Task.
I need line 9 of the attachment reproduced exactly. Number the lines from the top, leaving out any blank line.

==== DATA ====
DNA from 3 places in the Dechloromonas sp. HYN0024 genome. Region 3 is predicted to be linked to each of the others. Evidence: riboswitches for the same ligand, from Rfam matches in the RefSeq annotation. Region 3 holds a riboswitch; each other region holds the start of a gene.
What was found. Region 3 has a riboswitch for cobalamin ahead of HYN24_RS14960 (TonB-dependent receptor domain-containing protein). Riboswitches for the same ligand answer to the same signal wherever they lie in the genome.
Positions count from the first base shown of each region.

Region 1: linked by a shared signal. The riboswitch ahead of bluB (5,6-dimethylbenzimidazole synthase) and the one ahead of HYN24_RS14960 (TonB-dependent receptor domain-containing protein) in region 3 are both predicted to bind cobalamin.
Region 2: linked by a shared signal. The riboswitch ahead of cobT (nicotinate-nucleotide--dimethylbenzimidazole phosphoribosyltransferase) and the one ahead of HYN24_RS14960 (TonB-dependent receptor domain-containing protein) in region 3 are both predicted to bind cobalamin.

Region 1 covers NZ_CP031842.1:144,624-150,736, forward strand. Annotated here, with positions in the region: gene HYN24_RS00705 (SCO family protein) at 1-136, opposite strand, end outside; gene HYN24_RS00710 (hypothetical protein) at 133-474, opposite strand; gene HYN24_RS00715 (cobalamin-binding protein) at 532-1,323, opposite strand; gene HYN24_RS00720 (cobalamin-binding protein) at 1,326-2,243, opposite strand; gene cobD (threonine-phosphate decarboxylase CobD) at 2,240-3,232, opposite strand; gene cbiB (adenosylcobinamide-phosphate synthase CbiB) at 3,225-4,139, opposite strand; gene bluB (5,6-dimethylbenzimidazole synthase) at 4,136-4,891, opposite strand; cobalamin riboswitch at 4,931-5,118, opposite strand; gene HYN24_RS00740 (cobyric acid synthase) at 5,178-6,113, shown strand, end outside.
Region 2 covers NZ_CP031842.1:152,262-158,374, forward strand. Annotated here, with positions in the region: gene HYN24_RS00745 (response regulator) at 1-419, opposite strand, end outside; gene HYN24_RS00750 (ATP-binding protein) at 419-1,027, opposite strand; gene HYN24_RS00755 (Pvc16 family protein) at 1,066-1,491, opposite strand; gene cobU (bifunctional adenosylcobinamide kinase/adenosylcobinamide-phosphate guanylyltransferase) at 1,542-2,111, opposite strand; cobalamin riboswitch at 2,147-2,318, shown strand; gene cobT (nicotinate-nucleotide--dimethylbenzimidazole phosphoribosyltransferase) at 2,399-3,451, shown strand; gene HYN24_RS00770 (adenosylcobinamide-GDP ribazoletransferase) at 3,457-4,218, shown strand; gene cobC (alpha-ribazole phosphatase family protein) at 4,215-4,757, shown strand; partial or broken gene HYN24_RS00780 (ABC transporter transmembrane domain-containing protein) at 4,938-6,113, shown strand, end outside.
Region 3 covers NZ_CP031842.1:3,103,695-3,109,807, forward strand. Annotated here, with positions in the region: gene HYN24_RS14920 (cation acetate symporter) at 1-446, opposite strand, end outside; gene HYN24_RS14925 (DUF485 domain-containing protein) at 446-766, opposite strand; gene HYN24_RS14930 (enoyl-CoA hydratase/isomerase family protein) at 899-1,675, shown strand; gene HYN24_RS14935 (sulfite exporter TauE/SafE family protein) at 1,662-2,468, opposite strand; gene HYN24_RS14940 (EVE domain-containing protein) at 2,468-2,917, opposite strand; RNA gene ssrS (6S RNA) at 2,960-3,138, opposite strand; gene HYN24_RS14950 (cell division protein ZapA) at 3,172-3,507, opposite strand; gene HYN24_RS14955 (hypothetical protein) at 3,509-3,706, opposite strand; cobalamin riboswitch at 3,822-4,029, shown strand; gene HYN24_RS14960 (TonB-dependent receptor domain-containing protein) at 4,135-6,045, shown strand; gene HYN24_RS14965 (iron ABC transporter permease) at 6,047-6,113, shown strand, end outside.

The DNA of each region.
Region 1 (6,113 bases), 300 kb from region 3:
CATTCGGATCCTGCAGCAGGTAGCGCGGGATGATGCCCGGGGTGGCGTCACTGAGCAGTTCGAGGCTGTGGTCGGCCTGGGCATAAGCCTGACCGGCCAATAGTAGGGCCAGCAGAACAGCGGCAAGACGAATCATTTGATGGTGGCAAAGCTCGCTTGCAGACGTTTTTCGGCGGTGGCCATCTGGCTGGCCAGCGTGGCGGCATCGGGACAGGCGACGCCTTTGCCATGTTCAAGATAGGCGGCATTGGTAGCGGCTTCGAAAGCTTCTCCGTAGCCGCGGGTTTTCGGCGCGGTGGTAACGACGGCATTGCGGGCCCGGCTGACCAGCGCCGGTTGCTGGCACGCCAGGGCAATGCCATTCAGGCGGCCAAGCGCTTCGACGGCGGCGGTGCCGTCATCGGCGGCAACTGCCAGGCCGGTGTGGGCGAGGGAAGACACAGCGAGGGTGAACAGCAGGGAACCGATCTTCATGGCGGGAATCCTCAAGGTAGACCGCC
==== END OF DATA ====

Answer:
The DNA of each region.